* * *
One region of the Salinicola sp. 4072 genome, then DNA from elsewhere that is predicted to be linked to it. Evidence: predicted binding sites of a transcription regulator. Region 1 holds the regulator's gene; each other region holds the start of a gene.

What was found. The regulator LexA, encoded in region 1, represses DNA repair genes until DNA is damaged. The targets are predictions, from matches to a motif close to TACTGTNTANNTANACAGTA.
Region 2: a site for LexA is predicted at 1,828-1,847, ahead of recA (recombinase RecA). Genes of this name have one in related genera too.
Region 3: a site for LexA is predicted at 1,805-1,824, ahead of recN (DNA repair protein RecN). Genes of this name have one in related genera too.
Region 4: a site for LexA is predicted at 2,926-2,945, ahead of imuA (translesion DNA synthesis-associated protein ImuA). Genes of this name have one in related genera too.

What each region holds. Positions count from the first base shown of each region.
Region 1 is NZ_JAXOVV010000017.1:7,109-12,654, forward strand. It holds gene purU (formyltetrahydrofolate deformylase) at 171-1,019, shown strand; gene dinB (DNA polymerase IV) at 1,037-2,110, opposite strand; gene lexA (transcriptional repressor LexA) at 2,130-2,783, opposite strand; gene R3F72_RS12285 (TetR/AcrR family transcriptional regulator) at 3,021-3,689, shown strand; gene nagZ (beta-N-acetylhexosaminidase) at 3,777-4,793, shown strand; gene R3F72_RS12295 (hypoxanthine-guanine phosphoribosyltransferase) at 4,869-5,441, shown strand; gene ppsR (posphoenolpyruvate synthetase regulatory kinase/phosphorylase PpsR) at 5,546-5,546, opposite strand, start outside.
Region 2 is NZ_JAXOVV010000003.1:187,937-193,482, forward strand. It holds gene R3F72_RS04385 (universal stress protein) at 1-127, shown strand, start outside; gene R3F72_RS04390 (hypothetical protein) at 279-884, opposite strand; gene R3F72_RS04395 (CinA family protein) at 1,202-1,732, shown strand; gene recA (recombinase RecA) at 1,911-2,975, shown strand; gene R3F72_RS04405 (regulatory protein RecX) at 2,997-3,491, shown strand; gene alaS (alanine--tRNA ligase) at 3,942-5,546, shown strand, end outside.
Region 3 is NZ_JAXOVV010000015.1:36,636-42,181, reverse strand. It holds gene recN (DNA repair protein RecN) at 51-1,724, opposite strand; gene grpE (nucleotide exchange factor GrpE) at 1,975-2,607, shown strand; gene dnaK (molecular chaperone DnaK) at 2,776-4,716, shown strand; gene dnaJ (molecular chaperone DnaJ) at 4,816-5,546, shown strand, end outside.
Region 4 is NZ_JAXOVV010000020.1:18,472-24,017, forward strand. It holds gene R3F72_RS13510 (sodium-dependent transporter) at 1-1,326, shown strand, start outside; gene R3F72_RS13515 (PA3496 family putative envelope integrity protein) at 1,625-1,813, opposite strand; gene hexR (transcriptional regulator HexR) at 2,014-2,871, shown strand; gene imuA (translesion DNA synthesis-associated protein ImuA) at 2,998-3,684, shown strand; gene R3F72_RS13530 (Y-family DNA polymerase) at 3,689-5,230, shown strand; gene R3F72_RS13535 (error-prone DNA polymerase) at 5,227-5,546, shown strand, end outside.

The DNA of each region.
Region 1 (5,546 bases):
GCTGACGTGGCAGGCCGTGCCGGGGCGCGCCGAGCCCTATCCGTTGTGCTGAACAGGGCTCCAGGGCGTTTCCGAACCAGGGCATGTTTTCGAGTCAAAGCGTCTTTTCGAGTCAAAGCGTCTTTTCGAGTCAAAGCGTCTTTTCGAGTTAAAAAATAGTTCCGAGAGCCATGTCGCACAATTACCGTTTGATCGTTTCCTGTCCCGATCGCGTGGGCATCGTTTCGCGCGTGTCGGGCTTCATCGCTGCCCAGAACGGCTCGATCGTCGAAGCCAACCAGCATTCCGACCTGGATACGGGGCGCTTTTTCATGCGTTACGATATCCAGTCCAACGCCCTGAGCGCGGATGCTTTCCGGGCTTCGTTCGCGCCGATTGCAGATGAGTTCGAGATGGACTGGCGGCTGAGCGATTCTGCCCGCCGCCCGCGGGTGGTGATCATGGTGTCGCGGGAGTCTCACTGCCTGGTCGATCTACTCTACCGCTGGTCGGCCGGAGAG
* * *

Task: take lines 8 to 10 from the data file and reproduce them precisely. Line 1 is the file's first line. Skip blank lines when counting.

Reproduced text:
Region 2 is NZ_JAXOVV010000003.1:187,937-193,482, forward strand. It holds gene R3F72_RS04385 (universal stress protein) at 1-127, shown strand, start outside; gene R3F72_RS04390 (hypothetical protein) at 279-884, opposite strand; gene R3F72_RS04395 (CinA family protein) at 1,202-1,732, shown strand; gene recA (recombinase RecA) at 1,911-2,975, shown strand; gene R3F72_RS04405 (regulatory protein RecX) at 2,997-3,491, shown strand; gene alaS (alanine--tRNA ligase) at 3,942-5,546, shown strand, end outside.
Region 3 is NZ_JAXOVV010000015.1:36,636-42,181, reverse strand. It holds gene recN (DNA repair protein RecN) at 51-1,724, opposite strand; gene grpE (nucleotide exchange factor GrpE) at 1,975-2,607, shown strand; gene dnaK (molecular chaperone DnaK) at 2,776-4,716, shown strand; gene dnaJ (molecular chaperone DnaJ) at 4,816-5,546, shown strand, end outside.
Region 4 is NZ_JAXOVV010000020.1:18,472-24,017, forward strand. It holds gene R3F72_RS13510 (sodium-dependent transporter) at 1-1,326, shown strand, start outside; gene R3F72_RS13515 (PA3496 family putative envelope integrity protein) at 1,625-1,813, opposite strand; gene hexR (transcriptional regulator HexR) at 2,014-2,871, shown strand; gene imuA (translesion DNA synthesis-associated protein ImuA) at 2,998-3,684, shown strand; gene R3F72_RS13530 (Y-family DNA polymerase) at 3,689-5,230, shown strand; gene R3F72_RS13535 (error-prone DNA polymerase) at 5,227-5,546, shown strand, end outside.